Black students often have to ‘work harder’ to connect with curriculum, report finds

Inclusive curriculum will create higher education system ‘fit for the 21st century’, academic says

Zoe Tidman
Friday 04 June 2021 14:48 BST
Its publication comes months after a higher education watchdog said attainment gap between black and white students ‘remains too high’
Its publication comes months after a higher education watchdog said attainment gap between black and white students ‘remains too high’ (Getty Images)

Black students often have to “work harder” than their peers to “connect” with content in assessments and curriculums, a report has suggested.

Research by the University of Leicester found a “lack of a sufficiently diverse or decolonised curriculum” made it difficult for black students to directly connect what they are studying to their own life experiences.

The report suggested this hampered students from developing a greater interest or understanding in their studies.

Researchers spoke to undergradutes and alumni to assess the relationships between race, ethnicity and assessment preference and the impact on students’ outcomes.

They found white students across all focus groups said they could “easily relate curriculum content, assessments and assessment questions to their own realities and life experiences”.

“This was said to improve their ability to revise, comprehend and conceptualise new theories and for ideas to ‘stick’,” the authors said.

“It was also claimed that it enabled them to more easily work out a question’s meaning or enabled them to use their own life experiences to better synthesise or add a critical dimension to their answers – and in turn, produce higher quality responses.”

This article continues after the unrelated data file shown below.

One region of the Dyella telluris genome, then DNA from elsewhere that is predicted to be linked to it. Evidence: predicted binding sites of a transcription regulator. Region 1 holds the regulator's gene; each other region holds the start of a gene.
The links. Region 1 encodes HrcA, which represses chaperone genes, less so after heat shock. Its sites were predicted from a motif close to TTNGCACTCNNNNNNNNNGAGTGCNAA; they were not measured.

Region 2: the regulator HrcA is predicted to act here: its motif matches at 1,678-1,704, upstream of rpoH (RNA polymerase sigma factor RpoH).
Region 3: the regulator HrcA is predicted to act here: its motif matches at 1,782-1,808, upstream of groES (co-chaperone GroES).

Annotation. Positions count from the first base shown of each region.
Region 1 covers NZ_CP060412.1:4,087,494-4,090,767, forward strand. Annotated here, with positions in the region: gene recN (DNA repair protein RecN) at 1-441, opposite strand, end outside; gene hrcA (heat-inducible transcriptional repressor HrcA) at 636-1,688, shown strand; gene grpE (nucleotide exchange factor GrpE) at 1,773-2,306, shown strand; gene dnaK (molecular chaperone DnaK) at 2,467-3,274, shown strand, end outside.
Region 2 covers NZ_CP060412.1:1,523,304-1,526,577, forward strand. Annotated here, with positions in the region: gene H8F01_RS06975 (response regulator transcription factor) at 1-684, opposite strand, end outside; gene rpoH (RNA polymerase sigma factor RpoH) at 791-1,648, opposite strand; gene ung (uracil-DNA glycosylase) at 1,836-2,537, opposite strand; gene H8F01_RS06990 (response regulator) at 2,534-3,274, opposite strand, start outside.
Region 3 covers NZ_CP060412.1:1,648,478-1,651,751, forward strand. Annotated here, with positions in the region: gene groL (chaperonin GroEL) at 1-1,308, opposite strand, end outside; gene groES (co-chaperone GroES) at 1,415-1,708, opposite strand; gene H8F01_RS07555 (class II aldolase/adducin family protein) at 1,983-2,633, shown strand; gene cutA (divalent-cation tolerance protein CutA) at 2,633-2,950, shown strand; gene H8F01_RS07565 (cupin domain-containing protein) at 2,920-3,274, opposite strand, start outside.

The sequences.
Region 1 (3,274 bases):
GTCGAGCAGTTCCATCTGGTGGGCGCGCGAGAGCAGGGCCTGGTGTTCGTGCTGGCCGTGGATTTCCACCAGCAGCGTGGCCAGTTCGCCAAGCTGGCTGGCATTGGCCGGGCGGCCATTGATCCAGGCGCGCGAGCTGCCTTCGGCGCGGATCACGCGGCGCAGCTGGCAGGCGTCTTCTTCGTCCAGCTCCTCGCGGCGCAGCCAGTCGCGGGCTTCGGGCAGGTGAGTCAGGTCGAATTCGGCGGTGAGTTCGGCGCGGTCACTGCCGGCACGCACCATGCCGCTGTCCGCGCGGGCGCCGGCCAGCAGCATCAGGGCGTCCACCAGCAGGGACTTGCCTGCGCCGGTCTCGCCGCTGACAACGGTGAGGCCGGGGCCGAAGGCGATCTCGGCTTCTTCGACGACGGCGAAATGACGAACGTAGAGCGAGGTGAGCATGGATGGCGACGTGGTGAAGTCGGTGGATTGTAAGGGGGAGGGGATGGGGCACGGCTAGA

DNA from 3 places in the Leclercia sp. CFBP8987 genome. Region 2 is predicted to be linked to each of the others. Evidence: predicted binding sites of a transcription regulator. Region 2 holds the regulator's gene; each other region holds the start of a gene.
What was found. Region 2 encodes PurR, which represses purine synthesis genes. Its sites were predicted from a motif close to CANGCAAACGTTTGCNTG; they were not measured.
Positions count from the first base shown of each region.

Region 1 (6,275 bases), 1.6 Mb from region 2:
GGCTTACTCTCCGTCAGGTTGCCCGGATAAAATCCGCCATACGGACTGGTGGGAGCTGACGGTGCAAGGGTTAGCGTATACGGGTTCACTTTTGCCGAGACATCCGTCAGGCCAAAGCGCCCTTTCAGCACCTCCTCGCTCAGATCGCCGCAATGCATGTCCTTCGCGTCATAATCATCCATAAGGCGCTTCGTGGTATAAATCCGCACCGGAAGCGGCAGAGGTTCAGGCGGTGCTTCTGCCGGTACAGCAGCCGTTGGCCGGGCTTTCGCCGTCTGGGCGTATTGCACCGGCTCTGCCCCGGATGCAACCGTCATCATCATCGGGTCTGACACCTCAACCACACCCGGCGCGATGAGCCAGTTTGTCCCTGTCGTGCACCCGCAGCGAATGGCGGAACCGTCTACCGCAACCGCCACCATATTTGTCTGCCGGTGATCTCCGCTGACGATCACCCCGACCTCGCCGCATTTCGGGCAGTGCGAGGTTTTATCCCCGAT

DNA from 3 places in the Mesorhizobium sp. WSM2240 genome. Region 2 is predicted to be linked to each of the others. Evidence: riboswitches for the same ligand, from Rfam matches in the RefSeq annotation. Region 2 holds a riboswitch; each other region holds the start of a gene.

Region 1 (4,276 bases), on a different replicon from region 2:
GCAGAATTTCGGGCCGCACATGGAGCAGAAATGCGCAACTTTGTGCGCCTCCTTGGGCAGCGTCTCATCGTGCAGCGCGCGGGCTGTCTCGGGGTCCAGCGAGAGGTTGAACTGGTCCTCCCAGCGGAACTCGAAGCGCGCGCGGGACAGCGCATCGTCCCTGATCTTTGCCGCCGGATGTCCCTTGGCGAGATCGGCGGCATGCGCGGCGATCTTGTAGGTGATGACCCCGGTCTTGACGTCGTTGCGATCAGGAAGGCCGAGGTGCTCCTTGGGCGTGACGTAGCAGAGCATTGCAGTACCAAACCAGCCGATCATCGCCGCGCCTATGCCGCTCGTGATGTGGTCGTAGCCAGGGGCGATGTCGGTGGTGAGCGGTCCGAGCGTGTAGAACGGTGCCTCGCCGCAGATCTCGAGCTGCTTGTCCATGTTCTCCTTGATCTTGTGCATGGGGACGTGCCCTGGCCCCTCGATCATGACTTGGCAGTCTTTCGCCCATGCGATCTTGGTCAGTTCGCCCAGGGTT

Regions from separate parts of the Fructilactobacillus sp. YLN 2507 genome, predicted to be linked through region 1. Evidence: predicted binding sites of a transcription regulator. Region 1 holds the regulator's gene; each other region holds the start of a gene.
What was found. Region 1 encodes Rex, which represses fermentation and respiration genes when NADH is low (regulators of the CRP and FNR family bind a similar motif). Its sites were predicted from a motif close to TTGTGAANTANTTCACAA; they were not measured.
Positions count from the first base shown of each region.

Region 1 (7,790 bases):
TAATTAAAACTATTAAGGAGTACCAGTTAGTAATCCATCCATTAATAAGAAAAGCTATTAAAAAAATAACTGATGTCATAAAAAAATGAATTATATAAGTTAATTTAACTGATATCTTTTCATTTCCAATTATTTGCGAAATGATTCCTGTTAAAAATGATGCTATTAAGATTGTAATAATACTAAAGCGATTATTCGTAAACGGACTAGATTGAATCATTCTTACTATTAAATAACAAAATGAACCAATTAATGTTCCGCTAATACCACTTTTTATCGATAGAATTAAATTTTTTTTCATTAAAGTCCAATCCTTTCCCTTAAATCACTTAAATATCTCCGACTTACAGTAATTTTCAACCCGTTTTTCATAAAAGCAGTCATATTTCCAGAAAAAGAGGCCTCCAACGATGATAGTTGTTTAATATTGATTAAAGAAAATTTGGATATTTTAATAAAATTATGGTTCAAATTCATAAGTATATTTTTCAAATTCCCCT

Meanwhile, the report said: “The lack of a sufficiently diverse or decolonised curriculum and faculty meant it was often difficult for black students to be able to connect content and assessments directly to their own lived realities.

“It was argued that to do so would facilitate more interest in study and foster a deeper understanding and synthesis.”

The authors said this meant black students were “multiply disadvantaged” and “have to work harder than their peers to connect with both assessment and curriculum content”.

The report said white and Black, Asian and minority ethnic (Bame) students interviewed mentioned this disadvantage for black students and advantage for white peers.

Some black students were also concerned that in presentations "grade awards were influenced by their capacity to mask their blackness", according to the analysis of the experiences of Bame students.

The study found that South Asian students of Islamic faith often felt that they were subject to ethnic and religious-based anti-education stereotypes and biases, which negatively affected their grades.

Professor Graham Wynn, the pro-vice-chancellor at the University of Leicester, said the report’s analysis “helps to broaden our understanding of why there are outcome differences for specific assessment types for undergraduate students from different ethnic backgrounds”.

Its publication comes just months after the universities watchdog said the attainment gap between black and white students “remains too high”.

Black students were less likely to graduate with a first or upper-second-class degree than white peers at the vast majority of university and colleges looked at by the Office for Students (OfS) in data from the last academic year.

Dr Paul Campbell, lecturer in sociology at the University of Leicester and an author of the new research, said an inclusive curriculum will create a higher education system that is "fit for the 21st century".

The report calls for clearer language in essay questions, clearer feedback in marked work, clearer assessment frameworks and criteria to be created and better pre-assessment and post-assessment support.

Anti-racism protests and campaigns sweeping the country in the wake of George Floyd’s death saw renewed calls to decolonise the curriculum across British schools and universities.

Earlier this year, the universities minister compared the decolonisation of courses to “censoring history” like the Soviet Union.

Additional reporting by Press Association

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